emergency use for specific patients. Proof of use controlled substances forms
shall be provided by the pharmacy.
(b) Each proof of use form shall display the
name of the patient to or for which it has been issued and an indication that
the drugs are for general or emergency use and a serial number. The form shall
also show the date the form was issued and the signature of the pharmacist
issuing the form and the signature of the licensed medical practitioner
receiving the form for storage in the after-hour safe. A detachable receipt
reflecting all the previous information must be returned and filed by the
pharmacy as a safeguard to prevent drug diversion.
Each proof of use sheet shall provide
space to record the administration information necessary to account for each
dose of medication. This information shall specify at a minimum:
1. Drug name, strength, and dosage
3. Name of
prescriber. This shall include, at a minimum, the first initial and complete
last name of the prescriber;
First and last name of the patient;
5. Date and time of administration to
6. Signature of individual
administering the dose, which shall include at a minimum, the first and last
name and title;
7. Documentation of
destruction of all unused portions by two signature verifications of licensed
of receipt of medication bearing identifying serial numbers;
9. Date the medication was issued and date
the proof of use form was returned.
Any OTP clinic pharmacy licensed by the
Board may make on-premises destruction of small quantities of controlled
substances prepared for oral administration provided:
(a) The controlled substance is the remainder
of a single-dose unit; and,
single-dosage unit from which the ordered dose was prepared is the nearest
possible size to the dose ordered.
(7) Perpetual inventory of Schedule II
controlled substances shall be required and accountability of said drugs shall
be by an appropriate form indicating at a minimum the date used, name of
shipper or drug recipient, corresponding serial number of a drug order, invoice
or proof of use form, and quantity received or issued.
(8) Recall. The Director shall develop and
implement a recall policy and procedure to assure that all drugs within the
clinic included on the recall are returned to the pharmacy for proper
(9) Suspected adverse
drug reactions. All suspected adverse drug reactions shall be reported
immediately to the ordering physician, the pharmacy, and to the appropriate
committee of the clinic. An appropriate entry on the patient's pharmacy profile
shall also be made.
All areas occupied by an OTP clinic pharmacy shall be capable of being locked
by key or combination, so as to prevent unauthorized personnel access except by
force. Such areas shall meet the security requirements of all applicable
Federal and State laws and rules. Only those persons so authorized shall be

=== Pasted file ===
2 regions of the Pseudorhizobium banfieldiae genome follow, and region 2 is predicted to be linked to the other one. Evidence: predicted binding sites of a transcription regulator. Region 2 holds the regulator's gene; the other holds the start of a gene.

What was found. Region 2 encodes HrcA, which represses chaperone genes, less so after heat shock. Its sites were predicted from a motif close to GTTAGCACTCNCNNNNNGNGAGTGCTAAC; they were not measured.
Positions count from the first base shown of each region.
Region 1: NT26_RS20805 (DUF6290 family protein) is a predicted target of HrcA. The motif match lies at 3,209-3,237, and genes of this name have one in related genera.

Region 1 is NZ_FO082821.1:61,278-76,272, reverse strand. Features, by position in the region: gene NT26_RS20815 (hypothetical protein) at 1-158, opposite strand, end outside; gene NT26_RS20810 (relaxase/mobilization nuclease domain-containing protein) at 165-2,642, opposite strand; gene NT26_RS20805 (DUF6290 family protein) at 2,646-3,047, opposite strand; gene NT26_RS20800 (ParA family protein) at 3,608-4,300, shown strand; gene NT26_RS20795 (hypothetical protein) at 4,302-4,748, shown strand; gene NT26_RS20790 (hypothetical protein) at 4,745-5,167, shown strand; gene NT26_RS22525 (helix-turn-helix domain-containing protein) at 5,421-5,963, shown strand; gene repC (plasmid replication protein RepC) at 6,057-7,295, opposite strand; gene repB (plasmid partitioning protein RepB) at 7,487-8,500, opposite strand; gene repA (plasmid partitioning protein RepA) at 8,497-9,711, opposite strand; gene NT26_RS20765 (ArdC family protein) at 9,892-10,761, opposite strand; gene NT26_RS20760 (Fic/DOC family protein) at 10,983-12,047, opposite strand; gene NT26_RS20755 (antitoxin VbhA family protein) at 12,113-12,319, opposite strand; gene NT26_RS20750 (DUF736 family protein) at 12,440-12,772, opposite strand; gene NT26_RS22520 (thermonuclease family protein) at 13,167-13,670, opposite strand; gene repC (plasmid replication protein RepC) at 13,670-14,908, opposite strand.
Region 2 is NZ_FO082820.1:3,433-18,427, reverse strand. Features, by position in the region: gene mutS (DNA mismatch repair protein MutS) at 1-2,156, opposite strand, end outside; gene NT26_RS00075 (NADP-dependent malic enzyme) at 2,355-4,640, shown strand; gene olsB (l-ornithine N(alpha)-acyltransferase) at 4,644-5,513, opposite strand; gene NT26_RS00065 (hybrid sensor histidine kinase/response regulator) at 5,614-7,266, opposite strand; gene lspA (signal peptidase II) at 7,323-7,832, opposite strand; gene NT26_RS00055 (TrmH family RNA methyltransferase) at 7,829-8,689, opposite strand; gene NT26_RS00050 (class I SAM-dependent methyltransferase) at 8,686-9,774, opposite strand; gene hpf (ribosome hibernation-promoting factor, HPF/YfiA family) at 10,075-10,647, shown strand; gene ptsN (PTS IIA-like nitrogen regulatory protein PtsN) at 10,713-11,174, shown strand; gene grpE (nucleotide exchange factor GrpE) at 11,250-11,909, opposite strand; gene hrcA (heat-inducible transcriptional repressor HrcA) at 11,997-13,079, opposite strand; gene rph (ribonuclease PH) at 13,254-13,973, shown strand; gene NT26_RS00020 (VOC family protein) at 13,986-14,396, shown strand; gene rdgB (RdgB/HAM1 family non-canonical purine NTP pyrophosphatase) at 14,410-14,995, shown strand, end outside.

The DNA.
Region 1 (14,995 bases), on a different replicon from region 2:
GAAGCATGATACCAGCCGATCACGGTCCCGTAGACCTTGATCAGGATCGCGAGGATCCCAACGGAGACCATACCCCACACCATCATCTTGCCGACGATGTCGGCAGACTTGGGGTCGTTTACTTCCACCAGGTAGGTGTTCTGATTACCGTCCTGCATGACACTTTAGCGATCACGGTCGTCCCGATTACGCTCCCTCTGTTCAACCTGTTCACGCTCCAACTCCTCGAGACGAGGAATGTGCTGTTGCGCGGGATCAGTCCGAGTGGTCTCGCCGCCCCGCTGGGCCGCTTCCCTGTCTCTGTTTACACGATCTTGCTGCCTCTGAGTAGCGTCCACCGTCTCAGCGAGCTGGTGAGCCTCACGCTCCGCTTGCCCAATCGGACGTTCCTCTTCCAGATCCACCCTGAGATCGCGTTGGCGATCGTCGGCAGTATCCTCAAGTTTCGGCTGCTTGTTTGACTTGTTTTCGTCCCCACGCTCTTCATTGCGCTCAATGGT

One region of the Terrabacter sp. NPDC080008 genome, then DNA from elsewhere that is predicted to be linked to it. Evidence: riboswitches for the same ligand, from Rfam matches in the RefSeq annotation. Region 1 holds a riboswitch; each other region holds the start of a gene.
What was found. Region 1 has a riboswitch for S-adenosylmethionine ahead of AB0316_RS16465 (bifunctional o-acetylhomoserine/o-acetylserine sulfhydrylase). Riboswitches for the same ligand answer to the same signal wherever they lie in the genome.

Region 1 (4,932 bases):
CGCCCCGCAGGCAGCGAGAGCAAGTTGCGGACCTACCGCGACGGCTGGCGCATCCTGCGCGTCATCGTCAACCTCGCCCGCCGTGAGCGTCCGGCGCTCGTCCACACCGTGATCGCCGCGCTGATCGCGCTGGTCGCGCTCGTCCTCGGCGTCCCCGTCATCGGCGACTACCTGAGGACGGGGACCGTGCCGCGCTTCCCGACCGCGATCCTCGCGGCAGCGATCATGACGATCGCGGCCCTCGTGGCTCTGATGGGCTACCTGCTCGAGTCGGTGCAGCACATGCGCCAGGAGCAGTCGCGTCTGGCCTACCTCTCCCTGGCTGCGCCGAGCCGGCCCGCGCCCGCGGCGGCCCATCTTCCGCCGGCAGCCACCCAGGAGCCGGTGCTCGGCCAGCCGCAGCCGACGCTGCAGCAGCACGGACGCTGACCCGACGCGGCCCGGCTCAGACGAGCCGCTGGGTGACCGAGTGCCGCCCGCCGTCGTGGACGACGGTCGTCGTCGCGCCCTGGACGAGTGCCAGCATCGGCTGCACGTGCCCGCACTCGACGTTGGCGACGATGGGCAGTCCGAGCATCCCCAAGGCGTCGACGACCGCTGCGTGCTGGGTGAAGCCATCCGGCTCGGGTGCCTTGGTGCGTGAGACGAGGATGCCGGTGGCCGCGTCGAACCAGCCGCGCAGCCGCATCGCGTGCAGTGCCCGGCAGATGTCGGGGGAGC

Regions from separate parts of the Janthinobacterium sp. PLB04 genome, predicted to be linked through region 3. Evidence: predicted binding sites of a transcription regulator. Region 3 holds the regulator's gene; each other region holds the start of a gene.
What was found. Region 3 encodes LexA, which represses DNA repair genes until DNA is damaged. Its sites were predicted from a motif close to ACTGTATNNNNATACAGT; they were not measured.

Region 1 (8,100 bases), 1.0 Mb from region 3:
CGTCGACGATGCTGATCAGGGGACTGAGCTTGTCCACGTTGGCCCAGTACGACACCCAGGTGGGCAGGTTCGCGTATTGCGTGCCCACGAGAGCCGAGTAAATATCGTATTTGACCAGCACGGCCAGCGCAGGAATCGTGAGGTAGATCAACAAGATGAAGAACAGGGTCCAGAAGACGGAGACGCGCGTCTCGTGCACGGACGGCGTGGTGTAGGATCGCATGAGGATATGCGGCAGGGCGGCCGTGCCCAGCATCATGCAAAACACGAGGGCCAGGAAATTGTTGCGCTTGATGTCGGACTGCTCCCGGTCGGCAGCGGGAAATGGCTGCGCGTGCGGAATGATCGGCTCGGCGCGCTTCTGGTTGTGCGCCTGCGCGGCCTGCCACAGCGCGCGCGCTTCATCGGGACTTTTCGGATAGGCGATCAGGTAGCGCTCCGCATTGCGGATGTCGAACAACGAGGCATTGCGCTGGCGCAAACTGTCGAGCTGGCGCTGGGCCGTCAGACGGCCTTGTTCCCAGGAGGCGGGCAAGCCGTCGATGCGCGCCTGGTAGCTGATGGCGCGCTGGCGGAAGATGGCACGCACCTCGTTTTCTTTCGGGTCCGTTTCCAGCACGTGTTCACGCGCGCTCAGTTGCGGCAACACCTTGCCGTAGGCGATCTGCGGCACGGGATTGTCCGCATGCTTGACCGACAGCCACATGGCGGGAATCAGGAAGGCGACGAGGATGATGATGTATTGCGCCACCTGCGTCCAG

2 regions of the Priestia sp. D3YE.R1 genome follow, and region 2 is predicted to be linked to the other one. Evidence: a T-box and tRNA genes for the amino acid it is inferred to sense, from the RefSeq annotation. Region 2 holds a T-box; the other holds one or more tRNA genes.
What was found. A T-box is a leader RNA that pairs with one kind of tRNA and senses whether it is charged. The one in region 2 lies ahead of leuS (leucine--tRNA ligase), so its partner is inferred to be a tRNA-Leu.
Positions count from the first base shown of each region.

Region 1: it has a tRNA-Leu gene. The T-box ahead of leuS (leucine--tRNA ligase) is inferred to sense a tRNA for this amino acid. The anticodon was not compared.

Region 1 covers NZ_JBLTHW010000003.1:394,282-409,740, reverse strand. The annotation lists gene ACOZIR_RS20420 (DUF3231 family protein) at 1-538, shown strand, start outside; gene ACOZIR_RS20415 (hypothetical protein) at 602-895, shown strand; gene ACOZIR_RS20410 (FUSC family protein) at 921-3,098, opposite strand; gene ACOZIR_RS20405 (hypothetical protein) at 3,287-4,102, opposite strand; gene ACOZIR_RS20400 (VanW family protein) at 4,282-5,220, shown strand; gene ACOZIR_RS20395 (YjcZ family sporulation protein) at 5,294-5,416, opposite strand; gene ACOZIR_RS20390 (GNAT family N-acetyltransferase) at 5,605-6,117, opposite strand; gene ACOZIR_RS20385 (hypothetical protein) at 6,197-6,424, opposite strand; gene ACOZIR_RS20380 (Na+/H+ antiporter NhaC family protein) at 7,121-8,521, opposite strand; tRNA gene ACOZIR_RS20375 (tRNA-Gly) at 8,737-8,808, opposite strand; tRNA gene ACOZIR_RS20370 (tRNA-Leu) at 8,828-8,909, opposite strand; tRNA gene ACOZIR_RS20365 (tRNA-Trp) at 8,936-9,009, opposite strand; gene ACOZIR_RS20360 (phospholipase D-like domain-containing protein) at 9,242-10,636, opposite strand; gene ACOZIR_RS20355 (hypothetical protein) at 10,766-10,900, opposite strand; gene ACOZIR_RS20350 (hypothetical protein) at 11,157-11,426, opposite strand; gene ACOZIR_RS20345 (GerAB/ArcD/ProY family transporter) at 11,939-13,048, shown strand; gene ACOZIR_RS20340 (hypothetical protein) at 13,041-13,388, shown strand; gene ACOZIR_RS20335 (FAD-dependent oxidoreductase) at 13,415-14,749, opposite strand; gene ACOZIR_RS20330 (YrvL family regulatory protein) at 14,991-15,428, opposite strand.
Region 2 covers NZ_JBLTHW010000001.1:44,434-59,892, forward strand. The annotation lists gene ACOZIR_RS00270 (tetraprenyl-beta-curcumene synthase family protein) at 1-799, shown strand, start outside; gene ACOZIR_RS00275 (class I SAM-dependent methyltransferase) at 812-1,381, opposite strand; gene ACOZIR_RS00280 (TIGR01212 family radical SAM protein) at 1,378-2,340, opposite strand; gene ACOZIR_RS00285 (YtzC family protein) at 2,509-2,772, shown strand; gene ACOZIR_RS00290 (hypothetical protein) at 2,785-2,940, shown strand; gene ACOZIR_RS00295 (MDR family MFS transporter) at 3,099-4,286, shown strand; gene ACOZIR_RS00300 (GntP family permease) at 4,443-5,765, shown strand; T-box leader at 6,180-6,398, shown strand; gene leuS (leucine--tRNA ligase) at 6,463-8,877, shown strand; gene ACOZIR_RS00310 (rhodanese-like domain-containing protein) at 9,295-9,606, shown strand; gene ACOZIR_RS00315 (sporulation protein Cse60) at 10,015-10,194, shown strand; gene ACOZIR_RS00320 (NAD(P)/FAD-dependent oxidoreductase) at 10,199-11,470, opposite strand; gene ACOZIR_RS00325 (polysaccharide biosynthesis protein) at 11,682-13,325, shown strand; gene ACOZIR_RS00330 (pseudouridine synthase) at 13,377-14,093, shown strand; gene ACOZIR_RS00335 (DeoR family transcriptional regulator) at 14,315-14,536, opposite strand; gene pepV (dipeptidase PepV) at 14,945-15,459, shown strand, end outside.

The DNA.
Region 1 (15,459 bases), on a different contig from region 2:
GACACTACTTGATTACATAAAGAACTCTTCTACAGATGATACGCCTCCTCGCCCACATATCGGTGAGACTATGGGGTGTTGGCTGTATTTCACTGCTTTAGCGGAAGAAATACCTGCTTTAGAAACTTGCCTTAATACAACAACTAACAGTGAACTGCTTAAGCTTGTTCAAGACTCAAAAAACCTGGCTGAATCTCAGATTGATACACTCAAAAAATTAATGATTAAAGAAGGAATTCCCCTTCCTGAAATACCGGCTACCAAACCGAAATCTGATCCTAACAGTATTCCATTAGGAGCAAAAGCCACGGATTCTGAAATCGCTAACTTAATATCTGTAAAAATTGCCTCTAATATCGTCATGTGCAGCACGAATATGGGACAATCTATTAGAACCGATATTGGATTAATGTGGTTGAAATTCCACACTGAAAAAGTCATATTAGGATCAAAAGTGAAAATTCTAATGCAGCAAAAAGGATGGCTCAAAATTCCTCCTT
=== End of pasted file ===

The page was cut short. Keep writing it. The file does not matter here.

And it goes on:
permitted to enter these areas.
(a) All drugs
shall be stored in designated areas within the clinic pharmacy or all
dispensing medications shall be stored in designated areas within the clinic
which are sufficient to insure proper sanitation, temperature, light,
ventilation, moisture control, segregation, and security. Drug storage areas
shall be locked or otherwise secured when licensed health care professionals
are not present.
(b) Storage for
Schedule II controlled substances shall be in an enclosed room or space with
controlled limited access capable of showing forced entry is preferable.
However, a safe or a lockable metal cabinet that is permanently affixed to the
structure is acceptable.
Whenever any area of an OTP clinic pharmacy is not under the personal and
direct supervision of authorized licensed personnel, such areas shall be locked
Reports and records. The Director shall maintain access to and submit, as
appropriate, such records and reports as are required to insure patient health,
safety and welfare. Such records shall be readily available and subject to
inspections by the Board, the GDNA or its designated agents. All such records
shall be maintained for a minimum of two years. These shall include, at a
minimum, the following:
(a) Patient profile,
chart or other appropriate record;
(b) Proof of use forms for controlled
(c) Reports of
suspected adverse drug reactions;
(d) Inventories of after hours safe(s) and
emergency drug kits,
perpetual inventories maintained by the pharmacy, and all other records
pertaining to controlled substances, including a biennial controlled substances
(f) Such other records
and reports as may be required by Federal or State laws and/or rules;
(12) The compounding, labeling and
quality control of large volumes of opioid treatment medication is the
responsibility of a pharmacist and shall be prepared within the on-site
Ga. Comp. R. & Regs.
Original Rule entitled
"Drug Distribution and Control" adopted. F. Feb. 25,
2002; eff. Mar. 17, 2002.